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Knowledge Graphs – Transforming the Very Base of Artificial Intelligence


Knowledge Graphs – Transforming the Very Base of Artificial Intelligence

At the outset, let’s get down to the basics, especially for those who don’t know what this titular term knowledge graph means.

To put it simply, it is nothing but a knowledge base which can contain your structured and unstructured data in a graphical way. It represents data using nodes and relationships (formally known as vertices and edges) where nodes represent business entities or attributes and relationships as the name suggests showcase a type, direction, and strength of connections between the nodes.

In all, it combines business data and business knowledge to give a contextualized and fully integrated view to the data consumers.

There is a parallel which can be drawn between deep learning and knowledge graphs: Like the former was hailed to the forefront in recent years once we got more compute power, even knowledge graphs are the result of years of research in semantic computing space, and with today’s graph technology, we can put that to use to cater to contemporary business problems.

Apart from this organic expansion of the field, a dire and rightly emerged need for making sense of machine learning model outcomes has also fuelled the recent explosion of interest in knowledge graphs.

In addition to that, they also work like humans do. The way we build and understand relationships is quite analogous to how they perform structurally. Hence it is also intuitively interpretable as well unlike their other networked counterparts (neural nets) which work like a beefy (and data-hungry) labourer, counting on the might (compute), tirelessly working on a trial-and-error basis to ensure which combinations work and which don’t, and settles with whatever works reasonably well. In comparison, these graphs leverage known relationships and model domain knowledge since the identification of key features in the order of importance is already in-built in the graph representation which will fast-track and better the model performance.

Industry Uses and Adoption

Knowledge graphs can be used as a logical layer providing a one-view structure over multiple data sources or can be constructed on top of a data lake making a comprehensive sense of the data in it. They can also support multiple architecture approaches: either by being an index for the differently stored data (virtualized) or by replicating the data in a graph manner (materialized). Lastly, they are by design a distributed system apt for the enterprise data at large.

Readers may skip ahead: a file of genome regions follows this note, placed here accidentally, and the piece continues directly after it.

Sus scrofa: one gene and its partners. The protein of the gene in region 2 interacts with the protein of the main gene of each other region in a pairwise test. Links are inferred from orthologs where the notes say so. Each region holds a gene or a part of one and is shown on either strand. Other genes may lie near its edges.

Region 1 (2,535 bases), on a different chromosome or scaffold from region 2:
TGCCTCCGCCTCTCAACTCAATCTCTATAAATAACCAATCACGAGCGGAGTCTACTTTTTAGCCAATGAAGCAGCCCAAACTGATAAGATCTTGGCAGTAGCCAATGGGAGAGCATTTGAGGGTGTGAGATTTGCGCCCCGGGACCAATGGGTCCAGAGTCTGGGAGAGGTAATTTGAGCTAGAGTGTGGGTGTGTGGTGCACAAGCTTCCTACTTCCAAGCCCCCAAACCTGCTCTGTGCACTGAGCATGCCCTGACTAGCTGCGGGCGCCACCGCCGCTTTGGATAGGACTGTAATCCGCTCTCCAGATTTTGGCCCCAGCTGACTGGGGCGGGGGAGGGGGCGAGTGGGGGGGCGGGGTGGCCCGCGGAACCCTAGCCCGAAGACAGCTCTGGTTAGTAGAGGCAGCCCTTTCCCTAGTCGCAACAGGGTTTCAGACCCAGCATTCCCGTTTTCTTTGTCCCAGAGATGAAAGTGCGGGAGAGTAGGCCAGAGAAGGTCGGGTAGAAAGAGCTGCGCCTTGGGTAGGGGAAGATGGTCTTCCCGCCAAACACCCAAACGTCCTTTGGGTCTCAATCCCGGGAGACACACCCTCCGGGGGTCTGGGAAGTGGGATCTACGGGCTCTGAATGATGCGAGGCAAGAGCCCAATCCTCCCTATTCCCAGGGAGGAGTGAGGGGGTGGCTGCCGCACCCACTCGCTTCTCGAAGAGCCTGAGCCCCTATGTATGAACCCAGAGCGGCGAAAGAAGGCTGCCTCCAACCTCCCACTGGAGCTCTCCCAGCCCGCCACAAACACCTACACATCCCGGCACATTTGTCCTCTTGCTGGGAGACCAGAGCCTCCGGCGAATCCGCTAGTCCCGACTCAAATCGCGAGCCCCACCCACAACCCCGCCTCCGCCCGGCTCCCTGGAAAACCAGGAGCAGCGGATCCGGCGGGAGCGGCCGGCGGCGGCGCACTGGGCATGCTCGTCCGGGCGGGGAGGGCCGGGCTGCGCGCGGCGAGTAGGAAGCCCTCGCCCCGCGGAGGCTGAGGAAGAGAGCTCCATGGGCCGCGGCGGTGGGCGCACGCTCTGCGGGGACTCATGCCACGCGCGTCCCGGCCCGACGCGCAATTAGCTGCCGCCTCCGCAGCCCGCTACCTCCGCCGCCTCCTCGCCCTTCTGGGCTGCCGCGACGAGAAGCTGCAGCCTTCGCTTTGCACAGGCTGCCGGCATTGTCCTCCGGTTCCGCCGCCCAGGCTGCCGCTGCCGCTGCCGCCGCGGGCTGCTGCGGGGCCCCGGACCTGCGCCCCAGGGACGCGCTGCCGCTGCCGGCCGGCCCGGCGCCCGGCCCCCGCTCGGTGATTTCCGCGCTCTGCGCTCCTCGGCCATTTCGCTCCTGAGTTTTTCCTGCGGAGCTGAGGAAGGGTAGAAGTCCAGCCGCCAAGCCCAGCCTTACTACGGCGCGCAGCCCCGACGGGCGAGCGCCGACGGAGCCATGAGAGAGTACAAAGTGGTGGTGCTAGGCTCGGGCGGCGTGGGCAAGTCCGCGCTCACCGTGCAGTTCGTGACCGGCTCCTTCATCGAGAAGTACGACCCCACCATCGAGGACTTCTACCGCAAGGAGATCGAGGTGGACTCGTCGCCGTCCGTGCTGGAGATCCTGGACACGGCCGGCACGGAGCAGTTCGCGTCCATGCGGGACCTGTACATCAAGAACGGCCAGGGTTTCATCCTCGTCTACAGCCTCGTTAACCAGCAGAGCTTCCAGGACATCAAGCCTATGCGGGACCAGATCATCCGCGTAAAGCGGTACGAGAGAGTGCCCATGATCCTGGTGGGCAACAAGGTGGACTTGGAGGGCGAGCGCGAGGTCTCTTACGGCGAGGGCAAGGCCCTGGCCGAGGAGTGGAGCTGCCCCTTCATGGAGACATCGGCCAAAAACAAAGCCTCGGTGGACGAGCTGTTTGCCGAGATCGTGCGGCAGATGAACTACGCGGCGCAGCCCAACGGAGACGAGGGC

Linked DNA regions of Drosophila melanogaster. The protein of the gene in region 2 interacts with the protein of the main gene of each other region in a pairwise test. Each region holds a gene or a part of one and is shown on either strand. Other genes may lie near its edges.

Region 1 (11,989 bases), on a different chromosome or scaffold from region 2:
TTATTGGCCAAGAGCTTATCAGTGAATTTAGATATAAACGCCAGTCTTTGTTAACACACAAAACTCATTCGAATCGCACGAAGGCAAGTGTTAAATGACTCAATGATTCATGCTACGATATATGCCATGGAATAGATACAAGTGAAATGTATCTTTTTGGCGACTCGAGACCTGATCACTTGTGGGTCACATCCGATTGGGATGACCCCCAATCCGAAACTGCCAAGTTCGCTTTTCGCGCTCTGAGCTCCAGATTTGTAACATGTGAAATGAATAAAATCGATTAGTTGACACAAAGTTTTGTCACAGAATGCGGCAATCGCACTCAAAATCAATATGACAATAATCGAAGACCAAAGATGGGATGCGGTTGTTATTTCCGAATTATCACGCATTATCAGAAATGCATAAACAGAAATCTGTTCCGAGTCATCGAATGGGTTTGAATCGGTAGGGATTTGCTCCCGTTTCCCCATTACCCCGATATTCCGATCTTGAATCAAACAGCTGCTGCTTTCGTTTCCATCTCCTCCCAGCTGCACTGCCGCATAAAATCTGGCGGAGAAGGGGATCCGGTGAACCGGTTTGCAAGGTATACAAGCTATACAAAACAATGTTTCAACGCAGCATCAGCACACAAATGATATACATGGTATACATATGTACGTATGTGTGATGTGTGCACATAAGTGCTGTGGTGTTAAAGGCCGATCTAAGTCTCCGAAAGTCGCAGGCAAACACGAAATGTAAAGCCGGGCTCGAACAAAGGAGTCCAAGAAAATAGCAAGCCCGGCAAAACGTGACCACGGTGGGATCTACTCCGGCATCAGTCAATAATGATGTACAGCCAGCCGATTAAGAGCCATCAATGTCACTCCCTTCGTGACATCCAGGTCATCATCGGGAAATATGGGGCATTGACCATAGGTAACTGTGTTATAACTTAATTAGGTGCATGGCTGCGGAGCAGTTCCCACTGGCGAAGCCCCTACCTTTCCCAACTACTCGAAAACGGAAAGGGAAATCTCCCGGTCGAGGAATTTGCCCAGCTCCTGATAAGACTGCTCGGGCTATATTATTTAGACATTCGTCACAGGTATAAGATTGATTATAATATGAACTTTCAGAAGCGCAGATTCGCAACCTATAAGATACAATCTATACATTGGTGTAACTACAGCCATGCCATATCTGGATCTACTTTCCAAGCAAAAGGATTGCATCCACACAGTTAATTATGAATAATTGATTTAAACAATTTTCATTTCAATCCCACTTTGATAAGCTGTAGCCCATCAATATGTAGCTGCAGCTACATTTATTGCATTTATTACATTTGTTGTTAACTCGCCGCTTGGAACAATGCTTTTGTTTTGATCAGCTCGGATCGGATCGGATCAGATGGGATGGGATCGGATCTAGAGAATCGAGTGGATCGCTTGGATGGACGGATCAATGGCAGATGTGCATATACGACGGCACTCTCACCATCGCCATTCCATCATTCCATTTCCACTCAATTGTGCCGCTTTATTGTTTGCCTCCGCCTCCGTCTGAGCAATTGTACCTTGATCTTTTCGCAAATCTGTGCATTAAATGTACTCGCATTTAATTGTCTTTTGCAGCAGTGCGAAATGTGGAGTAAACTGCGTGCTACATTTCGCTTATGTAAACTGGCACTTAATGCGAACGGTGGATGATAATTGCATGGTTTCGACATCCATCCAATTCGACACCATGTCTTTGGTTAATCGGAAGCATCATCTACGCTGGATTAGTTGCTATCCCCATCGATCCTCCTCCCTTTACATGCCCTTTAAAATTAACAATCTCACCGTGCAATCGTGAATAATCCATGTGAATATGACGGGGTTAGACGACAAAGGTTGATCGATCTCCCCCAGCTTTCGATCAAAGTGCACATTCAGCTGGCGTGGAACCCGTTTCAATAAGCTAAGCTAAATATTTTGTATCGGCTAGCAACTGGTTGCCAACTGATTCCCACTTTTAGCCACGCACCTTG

Here are a few business cases where knowledge graphs can be used across industries: detecting communities of similar behaviours in fraud origination and detection cases, identifying key revenue-generating clients for your business, improving customer experience using the journey analysis, suggesting real-time recommendations, providing an optimized information search, performing root cause analysis to map consequences to their causes, and also improving predictions of algorithms, among many others.  

Let’s move on to a specific business case: Imagine this possibility under the segment of machine translation. Why can’t we create something called a meaning space wherein the sentences are presented based on their semantic similarities across languages rather than token-based closeness? We need such a space that gives us vectors of synonymised, cross-language statements rather than a probabilistic approach played on a thesaurus built on a massive data of one language.

For instance, to translate someone “barks at the moon” in any other language, it doesn’t need to be broken by its tokens. Rather, it should have “engaged in an unproductive activity” or similar-meaning statements as its neighbours, even in the other language, in the same meaning space. Knowledge graphs built on this method could be readily used across languages for multitudes of business cases.

Coming to its enterprise-wide reception, Google has knowledge graphs behind the scenes to augment its results. LinkedIn has a social knowledge graph. Amazon and Netflix too have been using this for about a decade to know more about their customers and preferences for their products. Even Airbnb and Comcast are reaping benefits of the graph technology, along with many others. Its adoption is becoming increasingly pervasive with the widespread emergence of graph databases and related data science tools.

Where to begin this from?

Some of the graph databases which have allowed the industries to tap into the potential of knowledge graphs are Neo4j, ArangoDB, Titan, OrientDB, Dgraph, Amazon Neptune, etc.

One of the best benefits that knowledge graph gives you is that it allows you to start today with just sufficient data for your use case rather than making you wait for a really large corpus and building a complex ontology. You can start with the simplest way to tackle any challenge or address any need of today.

Pick up a suitable database, and then try out a graph based on whatever internal data is available in line with your business objective. Since it is not static, you can keep on adding ontologies based on your business requirements through timely iterations. This intuitive, dynamic, single source of truth is sure to serve you very well.



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